This study examines the subjective experience of living with epilepsy or psychogenic nonepileptic seizures (PNES) by thematically comparing individuals' written accounts of their condition. Five key differences emerged. Theme 1: "Seizure onset" revealed differences in how individuals think about and ruminate over the possible causes of their condition. Theme 2: "Emotive tone" demonstrated that writings of those with epilepsy reflected stable emotions (no intense emotional reactions), whereas those of writers with PNES reflected anxiety and low mood. Theme 3: "Seizure symptoms" showed differences in the conceptualization of seizures. Theme 4: "Treatment" explored differences in the diagnostic journey and experiences of health care professionals. Theme 5: "Daily life" revealed that those with epilepsy perceived sequelae and seizures as something that must be fought, whereas those with PNES tended to describe their seizures as a place they enter and something that has destroyed their lives. The findings have implications for treatment and management.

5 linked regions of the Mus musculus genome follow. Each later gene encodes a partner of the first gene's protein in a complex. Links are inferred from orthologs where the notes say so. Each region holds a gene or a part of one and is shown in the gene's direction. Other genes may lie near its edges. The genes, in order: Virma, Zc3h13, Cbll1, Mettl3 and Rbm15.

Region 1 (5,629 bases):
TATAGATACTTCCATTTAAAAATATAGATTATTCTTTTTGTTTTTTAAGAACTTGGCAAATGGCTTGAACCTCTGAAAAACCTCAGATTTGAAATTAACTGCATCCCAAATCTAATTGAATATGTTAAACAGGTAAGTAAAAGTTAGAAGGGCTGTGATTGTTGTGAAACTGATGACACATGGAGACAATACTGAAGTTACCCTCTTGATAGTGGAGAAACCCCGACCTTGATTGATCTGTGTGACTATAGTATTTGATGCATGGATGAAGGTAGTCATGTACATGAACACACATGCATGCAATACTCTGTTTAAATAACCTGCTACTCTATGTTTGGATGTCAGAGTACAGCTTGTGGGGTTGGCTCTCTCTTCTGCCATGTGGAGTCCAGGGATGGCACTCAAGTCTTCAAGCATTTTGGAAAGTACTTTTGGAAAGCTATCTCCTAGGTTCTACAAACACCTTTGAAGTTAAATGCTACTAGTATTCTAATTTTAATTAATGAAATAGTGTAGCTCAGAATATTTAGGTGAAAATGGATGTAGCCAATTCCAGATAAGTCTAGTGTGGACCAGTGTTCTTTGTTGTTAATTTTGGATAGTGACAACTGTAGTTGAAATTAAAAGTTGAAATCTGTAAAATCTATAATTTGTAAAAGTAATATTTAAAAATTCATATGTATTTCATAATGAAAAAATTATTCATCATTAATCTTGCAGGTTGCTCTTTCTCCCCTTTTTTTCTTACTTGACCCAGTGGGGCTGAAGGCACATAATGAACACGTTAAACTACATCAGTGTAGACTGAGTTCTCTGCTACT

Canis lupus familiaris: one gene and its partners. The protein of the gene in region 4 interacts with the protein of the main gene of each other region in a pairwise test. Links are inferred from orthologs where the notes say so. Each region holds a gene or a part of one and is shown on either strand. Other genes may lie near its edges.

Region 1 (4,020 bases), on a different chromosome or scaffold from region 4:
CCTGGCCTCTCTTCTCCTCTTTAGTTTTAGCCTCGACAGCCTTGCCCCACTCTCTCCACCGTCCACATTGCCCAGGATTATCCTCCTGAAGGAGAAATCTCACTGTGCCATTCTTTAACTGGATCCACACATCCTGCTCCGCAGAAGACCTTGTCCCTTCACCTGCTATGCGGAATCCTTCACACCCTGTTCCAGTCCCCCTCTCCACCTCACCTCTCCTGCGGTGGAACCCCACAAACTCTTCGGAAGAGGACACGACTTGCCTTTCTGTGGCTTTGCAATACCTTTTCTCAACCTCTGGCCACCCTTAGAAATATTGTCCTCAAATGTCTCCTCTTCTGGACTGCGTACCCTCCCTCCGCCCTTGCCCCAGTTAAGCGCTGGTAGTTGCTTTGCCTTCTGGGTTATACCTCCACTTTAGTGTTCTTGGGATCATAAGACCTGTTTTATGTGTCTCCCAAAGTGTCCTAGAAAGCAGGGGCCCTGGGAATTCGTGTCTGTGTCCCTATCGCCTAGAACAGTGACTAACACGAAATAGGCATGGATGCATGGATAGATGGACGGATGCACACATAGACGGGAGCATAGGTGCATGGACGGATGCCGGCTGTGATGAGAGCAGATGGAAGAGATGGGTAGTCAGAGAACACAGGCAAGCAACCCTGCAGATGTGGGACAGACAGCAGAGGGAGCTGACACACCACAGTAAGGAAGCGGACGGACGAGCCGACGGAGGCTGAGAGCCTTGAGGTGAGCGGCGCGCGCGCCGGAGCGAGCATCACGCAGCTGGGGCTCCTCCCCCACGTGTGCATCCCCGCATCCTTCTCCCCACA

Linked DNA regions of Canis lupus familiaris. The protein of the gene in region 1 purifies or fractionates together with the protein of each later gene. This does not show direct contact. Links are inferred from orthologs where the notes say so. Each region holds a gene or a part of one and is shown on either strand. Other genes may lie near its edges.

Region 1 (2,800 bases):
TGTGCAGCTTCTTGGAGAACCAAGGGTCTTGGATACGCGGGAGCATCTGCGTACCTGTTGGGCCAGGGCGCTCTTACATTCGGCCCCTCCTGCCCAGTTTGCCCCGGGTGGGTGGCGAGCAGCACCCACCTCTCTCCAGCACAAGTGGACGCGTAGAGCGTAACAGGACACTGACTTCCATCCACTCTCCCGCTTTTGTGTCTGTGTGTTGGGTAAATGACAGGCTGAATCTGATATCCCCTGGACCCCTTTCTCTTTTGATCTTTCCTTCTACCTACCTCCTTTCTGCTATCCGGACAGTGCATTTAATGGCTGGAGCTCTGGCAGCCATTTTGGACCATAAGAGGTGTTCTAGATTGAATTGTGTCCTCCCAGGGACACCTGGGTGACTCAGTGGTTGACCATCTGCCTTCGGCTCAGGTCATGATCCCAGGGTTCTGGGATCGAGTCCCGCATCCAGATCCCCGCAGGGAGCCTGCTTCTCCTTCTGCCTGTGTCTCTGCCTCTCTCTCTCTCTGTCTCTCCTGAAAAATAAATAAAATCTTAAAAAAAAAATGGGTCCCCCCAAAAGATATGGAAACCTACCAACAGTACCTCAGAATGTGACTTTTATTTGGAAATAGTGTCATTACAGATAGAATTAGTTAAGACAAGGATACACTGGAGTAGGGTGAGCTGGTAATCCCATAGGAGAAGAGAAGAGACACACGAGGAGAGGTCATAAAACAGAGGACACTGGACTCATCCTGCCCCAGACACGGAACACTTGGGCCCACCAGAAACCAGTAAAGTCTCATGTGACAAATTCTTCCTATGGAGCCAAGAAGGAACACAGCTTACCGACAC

Keywords: United Kingdom; dissociative seizures; epilepsy; membership-led organizations; nonepileptic attack disorder; phenomenology; psychogenic nonepileptic seizures; qualitative; subjective experience; thematic; thematic comparison.